It's almost like your loan is frozen while you're still in school, and for 6 months after you leave. You're not adding any extra money to the amount you owe because interest isn't accruing; you also don't have to make any payments. This is useful if you need some time to find a job in order to be able to afford payments.

Ultimately, you're not being "charged" to borrow money—you're not building up any interest on your loan—when you're not in a position to be able to pay it back.



Subsidized loans: a little bit friendlier than your average student loan


Subsidized vs. Unsubsidized: How Much of a Difference Could It Make?

I'll use an example here to demonstrate long-term financial outcomes of a subsidized vs. an unsubsidized loan.

Say I take out a $3,500 loan to pay for school my freshman year, at an interest rate of 4.29%. The chart below outlines different outcomes based on loan type if I don't make any payments while still in school.




Amount Borrowed



Interest Rate



Interest Accrued During School (4 years)



Balance Owed at Graduation



Time to Payoff at $50/month (Interest accrues for both subsidized and unsubsidized loans during this period)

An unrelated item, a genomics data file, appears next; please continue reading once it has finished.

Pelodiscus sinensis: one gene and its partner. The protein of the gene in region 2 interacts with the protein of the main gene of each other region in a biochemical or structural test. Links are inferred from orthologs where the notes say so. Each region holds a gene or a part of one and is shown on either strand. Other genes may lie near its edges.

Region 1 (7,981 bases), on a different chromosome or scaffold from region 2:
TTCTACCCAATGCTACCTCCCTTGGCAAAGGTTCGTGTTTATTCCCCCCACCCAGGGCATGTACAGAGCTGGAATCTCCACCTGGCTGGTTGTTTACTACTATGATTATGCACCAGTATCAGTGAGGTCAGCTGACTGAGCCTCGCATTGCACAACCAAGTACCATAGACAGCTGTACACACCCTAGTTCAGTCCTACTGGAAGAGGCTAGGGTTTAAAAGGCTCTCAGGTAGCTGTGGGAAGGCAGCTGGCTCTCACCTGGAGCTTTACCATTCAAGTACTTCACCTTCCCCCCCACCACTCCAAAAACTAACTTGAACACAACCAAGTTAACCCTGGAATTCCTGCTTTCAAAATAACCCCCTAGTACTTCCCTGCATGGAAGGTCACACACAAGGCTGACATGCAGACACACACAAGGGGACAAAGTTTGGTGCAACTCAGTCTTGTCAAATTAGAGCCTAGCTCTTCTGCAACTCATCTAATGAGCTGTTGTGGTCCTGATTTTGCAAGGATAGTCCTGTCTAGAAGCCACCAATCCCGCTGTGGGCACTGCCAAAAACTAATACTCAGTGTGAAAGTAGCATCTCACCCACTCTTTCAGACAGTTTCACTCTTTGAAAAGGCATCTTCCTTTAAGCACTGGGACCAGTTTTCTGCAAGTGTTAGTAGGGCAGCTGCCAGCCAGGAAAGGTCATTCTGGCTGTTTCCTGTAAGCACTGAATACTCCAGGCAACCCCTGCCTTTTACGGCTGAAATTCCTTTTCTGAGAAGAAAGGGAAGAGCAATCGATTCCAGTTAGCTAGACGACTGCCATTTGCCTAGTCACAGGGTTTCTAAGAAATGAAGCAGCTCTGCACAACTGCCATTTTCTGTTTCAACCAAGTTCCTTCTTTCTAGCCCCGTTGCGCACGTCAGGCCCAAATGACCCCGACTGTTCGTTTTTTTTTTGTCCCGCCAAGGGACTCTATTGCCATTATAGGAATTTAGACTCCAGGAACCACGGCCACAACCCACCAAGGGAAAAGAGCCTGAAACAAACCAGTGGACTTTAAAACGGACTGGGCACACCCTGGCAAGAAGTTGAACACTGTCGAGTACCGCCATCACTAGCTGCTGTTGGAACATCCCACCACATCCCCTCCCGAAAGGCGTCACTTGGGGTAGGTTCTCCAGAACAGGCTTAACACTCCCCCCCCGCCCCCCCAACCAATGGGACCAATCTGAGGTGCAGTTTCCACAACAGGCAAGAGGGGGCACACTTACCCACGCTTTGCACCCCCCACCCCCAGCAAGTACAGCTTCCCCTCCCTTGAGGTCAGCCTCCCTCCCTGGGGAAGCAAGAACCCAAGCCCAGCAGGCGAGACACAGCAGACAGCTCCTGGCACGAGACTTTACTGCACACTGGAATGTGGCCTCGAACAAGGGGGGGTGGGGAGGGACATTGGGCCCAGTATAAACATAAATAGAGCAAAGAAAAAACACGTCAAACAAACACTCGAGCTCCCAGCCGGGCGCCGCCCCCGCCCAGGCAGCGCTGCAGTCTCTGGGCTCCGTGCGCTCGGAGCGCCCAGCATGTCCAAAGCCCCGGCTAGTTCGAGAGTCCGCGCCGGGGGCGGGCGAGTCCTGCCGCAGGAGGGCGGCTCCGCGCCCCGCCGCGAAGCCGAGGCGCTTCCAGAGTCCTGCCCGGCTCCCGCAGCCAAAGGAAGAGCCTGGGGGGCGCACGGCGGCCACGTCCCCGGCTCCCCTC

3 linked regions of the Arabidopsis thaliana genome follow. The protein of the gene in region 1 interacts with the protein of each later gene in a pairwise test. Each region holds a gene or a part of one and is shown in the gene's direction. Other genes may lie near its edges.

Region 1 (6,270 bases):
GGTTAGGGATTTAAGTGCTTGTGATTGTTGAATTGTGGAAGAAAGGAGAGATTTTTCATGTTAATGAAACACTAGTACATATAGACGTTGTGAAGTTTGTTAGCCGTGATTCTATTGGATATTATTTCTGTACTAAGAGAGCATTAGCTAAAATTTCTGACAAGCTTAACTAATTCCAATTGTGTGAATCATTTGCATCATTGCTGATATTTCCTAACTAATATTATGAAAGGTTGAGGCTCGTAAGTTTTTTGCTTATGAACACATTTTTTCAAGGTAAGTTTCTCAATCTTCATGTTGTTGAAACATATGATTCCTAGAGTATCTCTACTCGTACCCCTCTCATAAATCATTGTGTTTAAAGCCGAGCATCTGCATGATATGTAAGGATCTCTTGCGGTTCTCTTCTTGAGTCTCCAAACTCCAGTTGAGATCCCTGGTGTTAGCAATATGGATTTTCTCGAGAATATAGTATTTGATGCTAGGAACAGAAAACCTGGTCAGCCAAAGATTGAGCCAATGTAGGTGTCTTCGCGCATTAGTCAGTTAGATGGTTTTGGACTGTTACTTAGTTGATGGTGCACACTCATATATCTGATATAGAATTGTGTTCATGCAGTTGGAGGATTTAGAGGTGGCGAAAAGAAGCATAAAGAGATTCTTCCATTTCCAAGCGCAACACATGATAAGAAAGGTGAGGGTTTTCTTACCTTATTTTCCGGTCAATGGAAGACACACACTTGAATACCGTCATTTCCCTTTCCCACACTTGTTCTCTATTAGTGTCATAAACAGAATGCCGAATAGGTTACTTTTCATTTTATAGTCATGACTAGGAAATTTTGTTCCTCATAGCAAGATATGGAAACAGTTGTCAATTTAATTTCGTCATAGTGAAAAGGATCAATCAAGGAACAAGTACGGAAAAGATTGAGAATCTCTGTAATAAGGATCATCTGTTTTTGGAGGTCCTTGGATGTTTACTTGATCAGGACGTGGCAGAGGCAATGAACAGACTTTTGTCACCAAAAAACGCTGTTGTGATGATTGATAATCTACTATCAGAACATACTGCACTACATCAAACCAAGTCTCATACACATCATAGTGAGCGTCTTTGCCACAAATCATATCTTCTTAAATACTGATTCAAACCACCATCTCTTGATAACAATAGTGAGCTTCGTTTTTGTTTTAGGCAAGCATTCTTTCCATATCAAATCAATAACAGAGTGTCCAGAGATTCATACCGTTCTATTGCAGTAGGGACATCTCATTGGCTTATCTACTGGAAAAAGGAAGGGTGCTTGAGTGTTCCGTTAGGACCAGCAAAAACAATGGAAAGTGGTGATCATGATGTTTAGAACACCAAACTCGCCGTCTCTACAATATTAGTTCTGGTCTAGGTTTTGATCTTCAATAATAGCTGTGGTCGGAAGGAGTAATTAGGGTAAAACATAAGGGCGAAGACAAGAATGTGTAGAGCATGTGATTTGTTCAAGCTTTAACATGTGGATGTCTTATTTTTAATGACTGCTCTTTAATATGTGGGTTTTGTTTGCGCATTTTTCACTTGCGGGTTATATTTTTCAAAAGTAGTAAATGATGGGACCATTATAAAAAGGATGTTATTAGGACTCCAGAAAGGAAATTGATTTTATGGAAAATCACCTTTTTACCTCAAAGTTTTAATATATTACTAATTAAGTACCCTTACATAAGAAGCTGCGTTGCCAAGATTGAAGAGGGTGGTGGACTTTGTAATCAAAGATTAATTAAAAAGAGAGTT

99 months

81 months

Total Amount Paid




Standard repayment plans for federal student loans set a timeline of 120 months until payoff, but the minimum monthly payments are $50. In this example, it would take me much less time (and much less money) to pay back a subsidized loan vs. an unsubsidized loan.


Direct Subsidized Loan Details

There are some standardized limits, restrictions, and repayment terms for all students who take out Direct Subsidized loans. They're not quite as flexible as Direct Unsubsidized loans, but that's a small price to pay when you consider how much money they save you in the long run.

First, there are limits to how much money you can take out in subsidized loans. These annual maximums depend on your year in school: